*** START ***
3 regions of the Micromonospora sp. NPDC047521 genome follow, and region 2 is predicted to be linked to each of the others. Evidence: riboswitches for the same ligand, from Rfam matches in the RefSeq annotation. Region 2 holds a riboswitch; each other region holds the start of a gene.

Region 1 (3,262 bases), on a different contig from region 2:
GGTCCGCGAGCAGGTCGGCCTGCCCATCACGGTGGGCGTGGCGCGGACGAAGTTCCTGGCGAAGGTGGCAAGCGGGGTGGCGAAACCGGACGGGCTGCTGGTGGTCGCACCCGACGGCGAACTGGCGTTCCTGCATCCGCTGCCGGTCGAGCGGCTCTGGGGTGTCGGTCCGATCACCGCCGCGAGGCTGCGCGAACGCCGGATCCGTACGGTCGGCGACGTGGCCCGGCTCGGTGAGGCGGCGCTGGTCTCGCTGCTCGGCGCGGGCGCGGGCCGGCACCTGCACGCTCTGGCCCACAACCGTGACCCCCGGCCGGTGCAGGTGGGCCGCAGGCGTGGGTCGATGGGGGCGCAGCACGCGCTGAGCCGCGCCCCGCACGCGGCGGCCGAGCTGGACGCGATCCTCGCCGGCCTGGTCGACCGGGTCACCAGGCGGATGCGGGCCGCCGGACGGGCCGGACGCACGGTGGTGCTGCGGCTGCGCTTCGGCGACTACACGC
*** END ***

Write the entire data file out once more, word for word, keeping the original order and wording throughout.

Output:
3 regions of the Micromonospora sp. NPDC047521 genome follow, and region 2 is predicted to be linked to each of the others. Evidence: riboswitches for the same ligand, from Rfam matches in the RefSeq annotation. Region 2 holds a riboswitch; each other region holds the start of a gene.

Region 1 (3,262 bases), on a different contig from region 2:
GGTCCGCGAGCAGGTCGGCCTGCCCATCACGGTGGGCGTGGCGCGGACGAAGTTCCTGGCGAAGGTGGCAAGCGGGGTGGCGAAACCGGACGGGCTGCTGGTGGTCGCACCCGACGGCGAACTGGCGTTCCTGCATCCGCTGCCGGTCGAGCGGCTCTGGGGTGTCGGTCCGATCACCGCCGCGAGGCTGCGCGAACGCCGGATCCGTACGGTCGGCGACGTGGCCCGGCTCGGTGAGGCGGCGCTGGTCTCGCTGCTCGGCGCGGGCGCGGGCCGGCACCTGCACGCTCTGGCCCACAACCGTGACCCCCGGCCGGTGCAGGTGGGCCGCAGGCGTGGGTCGATGGGGGCGCAGCACGCGCTGAGCCGCGCCCCGCACGCGGCGGCCGAGCTGGACGCGATCCTCGCCGGCCTGGTCGACCGGGTCACCAGGCGGATGCGGGCCGCCGGACGGGCCGGACGCACGGTGGTGCTGCGGCTGCGCTTCGGCGACTACACGC